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New caramel colours from nature

GNT leverages fruit and vegetables to formulate caramel colour substitute for drinks….

The concentrates allow brands to maximise their drinks’ appeal with eye-catching colours.

GNT has unveiled a range of concentrates made from caramelised sugar syrup as natural substitutes to caramel (E150) colour used in beverages.

The colours — Exberry Shade, Autumn Brown and Exberry Shade Golden Brown — are liquid-based and are created from edible, non-GMO fruit and vegetables.

The natural colour range can help manufacturers impart reddish-brown and caramel-brown hues in low-pH still and carbonated soft drinks like natural colas, energy drinks and iced lattes while meeting consumers’ clean label demands.

“Manufacturers need brown shades for a huge range of beverages, from fruit drinks to carbonated soft drinks to iced lattes, but consumers want to trust that the colours are safe,” Maartje Hendrickx, market development manager, GNT Group, tells Food Ingredients First.

“They’re great for beverage manufacturers because they offer a clean label, plant-based solution that performs extremely well.”

Maartje Hendrickx

She also highlights that the colours deliver clear shades, with no turbidity development and precipitation over time in beverages with a pH level below 3.

Cloudy yellows and inky teals

The liquid-based colours are formulated using fruit and vegetables like carrots and apples and are suitable for vegan, Kosher and Halal diets, notes the company.

“Our new brown range is created with physical processing methods – we don’t use any organic solvents to extract the colour from the raw materials,” underscores Hendrickx.

The colours are formulated using traditional methods such as chopping, filtering and boiling – the same methods consumers use at home.

She further highlights the rise in sustainable F&B innovations.

“We’re seeing that consumers of all ages are becoming more and more concerned with the health of the planet. As part of that, we’re starting to see a shift not only to more sustainable food and drink but toward an earthier palette that is inspired by the natural world.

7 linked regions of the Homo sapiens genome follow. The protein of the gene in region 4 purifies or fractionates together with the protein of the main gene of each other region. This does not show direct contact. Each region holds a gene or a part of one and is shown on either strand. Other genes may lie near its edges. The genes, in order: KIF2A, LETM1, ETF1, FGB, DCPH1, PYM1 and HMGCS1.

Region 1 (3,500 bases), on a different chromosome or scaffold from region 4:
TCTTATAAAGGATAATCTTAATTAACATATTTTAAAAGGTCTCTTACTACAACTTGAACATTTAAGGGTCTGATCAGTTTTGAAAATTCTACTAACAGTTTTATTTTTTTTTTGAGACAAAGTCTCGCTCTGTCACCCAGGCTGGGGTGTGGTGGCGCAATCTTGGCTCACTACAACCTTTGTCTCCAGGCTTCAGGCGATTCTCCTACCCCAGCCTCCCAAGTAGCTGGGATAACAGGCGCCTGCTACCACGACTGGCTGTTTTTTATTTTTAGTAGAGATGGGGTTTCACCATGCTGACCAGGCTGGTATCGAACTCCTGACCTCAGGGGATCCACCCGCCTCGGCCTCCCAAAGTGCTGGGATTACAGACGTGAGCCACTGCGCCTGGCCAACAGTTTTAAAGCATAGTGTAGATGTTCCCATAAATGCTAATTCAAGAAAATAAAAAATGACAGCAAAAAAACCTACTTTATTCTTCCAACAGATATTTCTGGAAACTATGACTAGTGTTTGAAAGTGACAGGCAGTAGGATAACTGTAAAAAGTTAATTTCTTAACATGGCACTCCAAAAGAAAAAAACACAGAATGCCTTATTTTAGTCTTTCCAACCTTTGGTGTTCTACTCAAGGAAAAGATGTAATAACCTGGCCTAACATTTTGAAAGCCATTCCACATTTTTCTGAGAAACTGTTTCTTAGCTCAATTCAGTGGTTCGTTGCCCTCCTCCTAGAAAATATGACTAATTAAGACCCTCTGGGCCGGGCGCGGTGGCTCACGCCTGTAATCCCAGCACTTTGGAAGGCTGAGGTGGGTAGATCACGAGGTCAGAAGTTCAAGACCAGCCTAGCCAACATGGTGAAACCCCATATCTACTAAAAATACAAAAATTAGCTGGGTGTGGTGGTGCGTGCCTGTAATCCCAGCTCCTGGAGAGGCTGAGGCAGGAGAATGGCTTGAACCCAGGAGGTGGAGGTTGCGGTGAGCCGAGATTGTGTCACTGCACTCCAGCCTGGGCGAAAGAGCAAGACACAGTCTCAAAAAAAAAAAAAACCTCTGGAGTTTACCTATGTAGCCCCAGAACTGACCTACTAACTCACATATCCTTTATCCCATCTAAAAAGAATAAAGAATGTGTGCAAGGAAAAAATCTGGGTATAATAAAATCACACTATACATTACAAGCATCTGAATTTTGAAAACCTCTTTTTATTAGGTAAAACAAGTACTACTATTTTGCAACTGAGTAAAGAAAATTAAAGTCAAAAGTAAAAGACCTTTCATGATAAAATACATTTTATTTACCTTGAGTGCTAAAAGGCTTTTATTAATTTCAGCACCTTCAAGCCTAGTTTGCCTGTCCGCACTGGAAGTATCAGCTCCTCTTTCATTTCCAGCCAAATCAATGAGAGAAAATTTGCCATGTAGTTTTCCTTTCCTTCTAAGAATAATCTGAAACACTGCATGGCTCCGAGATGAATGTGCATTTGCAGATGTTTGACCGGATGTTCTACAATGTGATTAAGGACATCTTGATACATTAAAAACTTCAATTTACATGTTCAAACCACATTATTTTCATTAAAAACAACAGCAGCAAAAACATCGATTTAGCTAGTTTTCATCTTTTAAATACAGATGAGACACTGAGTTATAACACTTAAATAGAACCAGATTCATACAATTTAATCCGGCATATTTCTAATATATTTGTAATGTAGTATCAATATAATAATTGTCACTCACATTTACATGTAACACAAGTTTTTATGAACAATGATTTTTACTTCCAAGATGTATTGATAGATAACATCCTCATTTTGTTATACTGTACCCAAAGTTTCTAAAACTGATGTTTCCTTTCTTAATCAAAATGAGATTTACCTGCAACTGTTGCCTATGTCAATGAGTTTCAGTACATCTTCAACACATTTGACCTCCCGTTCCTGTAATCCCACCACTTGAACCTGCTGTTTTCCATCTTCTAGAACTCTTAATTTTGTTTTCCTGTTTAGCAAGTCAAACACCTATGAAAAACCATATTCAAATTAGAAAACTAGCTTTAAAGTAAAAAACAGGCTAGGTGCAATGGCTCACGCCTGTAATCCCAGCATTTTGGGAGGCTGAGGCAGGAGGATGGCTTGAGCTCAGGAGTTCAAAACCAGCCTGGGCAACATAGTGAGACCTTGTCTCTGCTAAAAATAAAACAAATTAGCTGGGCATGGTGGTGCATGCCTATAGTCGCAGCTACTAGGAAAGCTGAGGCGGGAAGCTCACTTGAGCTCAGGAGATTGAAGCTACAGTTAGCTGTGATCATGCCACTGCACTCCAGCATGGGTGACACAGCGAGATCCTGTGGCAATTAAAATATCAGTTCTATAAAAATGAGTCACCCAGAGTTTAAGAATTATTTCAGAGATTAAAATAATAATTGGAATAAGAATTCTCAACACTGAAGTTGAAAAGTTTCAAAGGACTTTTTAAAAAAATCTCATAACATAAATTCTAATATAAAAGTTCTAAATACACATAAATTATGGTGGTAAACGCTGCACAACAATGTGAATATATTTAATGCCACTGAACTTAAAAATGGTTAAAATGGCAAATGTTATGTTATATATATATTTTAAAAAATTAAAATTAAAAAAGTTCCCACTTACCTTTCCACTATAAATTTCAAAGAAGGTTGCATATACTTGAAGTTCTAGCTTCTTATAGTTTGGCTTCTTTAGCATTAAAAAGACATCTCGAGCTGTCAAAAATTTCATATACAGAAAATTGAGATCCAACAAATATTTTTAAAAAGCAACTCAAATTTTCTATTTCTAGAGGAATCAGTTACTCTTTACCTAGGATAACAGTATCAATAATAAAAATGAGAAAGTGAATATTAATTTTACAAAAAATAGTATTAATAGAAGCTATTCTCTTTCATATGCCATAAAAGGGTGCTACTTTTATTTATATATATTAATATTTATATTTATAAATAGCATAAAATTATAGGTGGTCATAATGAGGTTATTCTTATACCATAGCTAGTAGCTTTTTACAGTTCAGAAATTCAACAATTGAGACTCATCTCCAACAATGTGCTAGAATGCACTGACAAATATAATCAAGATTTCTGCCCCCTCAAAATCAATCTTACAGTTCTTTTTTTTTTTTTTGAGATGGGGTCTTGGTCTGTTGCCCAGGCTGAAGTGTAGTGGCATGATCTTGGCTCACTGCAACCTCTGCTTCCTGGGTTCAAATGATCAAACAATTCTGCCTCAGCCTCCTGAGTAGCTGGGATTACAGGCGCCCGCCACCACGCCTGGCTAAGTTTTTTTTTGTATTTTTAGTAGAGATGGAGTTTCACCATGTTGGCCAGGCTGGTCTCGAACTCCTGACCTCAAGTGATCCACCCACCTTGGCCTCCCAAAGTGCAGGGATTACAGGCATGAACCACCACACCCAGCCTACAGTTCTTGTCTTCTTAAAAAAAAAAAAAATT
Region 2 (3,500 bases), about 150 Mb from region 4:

“Brown fits well with this emerging trend as it can deliver earthy, warm shades that are reassuring and comforting.”

She notes that other shades gaining more prominence include the rich reds of root vegetables, cloudy yellows and inky teals from heritage corn and spirulina.

The colours are also light and heat stable and are easy to pump and dose.

The Exberry browns can be used in apple drinks, ginger ale, energy drinks and natural cola

.“This is an important benefit because it allows manufacturers to use heat during processing and also supports storage stability, with no need for refrigeration or opaque packaging to protect the colour,” explains Hendrickx.

Ditching the artificial

Colour formulators are increasingly tapping into nature to formulate sustainable and natural colours for F&B amid the increased scrutiny of specific colour sources, such as titanium dioxideRed No 40 and Red No. 3.

Ginkgo Bioworks and Phytolon have joined forces to develop natural food colours from betalains using fermentation baker’s yeast. The colours encompass the full-colour palette of the yellow-to-purple spectrum.

ADM also has a library of natural colours developed from fruits, vegetables and other botanicals and a cleaner label alternative to white coulorants like titanium dioxide.

Scientists are looking into natural colour as well. A recent research in Denmark employed fermentation techniques to formulate natural betalain-type food colours using Yarrowia lipolytica, an oleaginous yeast commonly found in cheese.

Source: Food Ingredients First

GNT Exberry’s agent in SA is Carst & Walker, contact Levina Govender, Product Manager – Food Ingredients T +27 [0] 11 489 3648